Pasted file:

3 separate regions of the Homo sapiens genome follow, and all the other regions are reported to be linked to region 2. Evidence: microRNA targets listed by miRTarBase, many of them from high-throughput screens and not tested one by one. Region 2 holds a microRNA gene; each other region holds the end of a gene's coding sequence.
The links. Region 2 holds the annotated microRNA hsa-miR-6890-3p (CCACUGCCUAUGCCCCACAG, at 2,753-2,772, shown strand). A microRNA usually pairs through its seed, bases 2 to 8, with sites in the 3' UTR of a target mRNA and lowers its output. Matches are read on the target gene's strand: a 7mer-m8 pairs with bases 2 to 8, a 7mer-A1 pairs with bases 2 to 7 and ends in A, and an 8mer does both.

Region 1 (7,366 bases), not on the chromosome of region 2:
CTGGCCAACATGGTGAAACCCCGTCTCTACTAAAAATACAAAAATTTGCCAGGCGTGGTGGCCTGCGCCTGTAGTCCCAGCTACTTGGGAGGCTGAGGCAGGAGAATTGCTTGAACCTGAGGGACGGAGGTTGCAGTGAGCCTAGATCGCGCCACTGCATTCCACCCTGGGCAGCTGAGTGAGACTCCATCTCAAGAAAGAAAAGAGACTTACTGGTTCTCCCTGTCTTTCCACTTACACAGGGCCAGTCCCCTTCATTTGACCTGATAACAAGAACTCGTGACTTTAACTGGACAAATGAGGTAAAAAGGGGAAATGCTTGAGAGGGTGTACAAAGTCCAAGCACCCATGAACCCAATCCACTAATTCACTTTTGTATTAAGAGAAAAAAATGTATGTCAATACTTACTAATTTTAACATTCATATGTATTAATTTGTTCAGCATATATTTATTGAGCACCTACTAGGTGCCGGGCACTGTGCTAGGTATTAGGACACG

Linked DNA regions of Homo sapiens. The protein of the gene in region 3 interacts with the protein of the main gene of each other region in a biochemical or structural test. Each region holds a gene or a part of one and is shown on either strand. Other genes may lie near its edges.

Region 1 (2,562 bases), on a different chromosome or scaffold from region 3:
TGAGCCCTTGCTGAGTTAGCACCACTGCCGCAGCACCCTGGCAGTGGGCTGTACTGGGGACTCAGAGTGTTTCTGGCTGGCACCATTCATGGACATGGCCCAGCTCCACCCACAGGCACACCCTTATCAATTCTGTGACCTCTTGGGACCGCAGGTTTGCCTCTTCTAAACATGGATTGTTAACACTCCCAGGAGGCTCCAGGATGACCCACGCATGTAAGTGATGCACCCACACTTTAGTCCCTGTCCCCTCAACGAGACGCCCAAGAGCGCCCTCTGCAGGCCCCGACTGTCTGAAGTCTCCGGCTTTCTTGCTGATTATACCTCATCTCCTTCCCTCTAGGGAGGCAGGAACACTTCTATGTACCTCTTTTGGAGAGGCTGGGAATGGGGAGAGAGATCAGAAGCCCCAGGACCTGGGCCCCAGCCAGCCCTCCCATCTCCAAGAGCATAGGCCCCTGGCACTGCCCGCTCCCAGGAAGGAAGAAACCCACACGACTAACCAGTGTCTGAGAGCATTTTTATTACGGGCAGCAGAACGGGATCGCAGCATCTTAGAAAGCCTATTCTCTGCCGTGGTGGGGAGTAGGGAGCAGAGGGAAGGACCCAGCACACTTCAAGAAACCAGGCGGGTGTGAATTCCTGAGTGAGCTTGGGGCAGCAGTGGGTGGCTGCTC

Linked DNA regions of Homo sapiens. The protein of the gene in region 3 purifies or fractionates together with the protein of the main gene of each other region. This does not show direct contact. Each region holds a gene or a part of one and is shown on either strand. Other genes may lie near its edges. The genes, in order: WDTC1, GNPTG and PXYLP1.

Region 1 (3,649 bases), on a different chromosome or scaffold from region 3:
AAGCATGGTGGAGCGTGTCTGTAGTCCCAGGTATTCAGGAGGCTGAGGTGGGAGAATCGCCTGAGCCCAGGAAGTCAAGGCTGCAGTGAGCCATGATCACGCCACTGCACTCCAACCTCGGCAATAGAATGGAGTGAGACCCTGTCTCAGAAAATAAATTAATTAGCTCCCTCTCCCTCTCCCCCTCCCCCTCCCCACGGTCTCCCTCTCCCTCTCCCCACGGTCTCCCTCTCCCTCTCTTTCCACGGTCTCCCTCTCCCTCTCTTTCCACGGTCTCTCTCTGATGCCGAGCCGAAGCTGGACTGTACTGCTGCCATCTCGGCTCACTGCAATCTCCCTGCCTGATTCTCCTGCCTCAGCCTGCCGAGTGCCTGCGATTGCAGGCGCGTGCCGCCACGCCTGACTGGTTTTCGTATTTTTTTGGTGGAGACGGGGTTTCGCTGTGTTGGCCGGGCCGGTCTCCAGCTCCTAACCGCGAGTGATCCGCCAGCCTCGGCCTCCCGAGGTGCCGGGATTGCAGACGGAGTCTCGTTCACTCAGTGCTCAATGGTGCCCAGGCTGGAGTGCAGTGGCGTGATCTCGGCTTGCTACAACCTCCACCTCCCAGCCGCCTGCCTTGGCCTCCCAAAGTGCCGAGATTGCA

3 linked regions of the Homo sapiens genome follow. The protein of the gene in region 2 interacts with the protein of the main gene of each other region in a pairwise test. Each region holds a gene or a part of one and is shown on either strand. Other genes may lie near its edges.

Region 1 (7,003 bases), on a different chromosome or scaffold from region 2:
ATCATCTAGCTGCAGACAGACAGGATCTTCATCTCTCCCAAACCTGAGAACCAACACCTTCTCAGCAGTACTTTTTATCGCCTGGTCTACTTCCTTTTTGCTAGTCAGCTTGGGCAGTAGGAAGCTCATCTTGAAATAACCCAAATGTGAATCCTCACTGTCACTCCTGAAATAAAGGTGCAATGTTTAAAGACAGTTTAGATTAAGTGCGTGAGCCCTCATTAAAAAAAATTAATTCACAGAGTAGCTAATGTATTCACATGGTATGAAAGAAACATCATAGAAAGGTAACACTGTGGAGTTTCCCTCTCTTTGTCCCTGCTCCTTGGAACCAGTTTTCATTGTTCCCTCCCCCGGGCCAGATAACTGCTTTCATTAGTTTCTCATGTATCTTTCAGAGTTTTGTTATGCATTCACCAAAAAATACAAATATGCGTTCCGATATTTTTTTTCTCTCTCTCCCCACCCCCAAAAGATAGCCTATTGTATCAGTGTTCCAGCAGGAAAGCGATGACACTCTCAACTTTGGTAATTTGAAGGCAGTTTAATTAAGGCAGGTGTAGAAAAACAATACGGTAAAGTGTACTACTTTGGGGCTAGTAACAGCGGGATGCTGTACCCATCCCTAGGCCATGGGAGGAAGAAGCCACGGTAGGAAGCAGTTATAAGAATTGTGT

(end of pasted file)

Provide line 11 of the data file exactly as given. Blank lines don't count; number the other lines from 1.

3 linked regions of the Homo sapiens genome follow. The protein of the gene in region 2 interacts with the protein of the main gene of each other region in a pairwise test. Each region holds a gene or a part of one and is shown on either strand. Other genes may lie near its edges.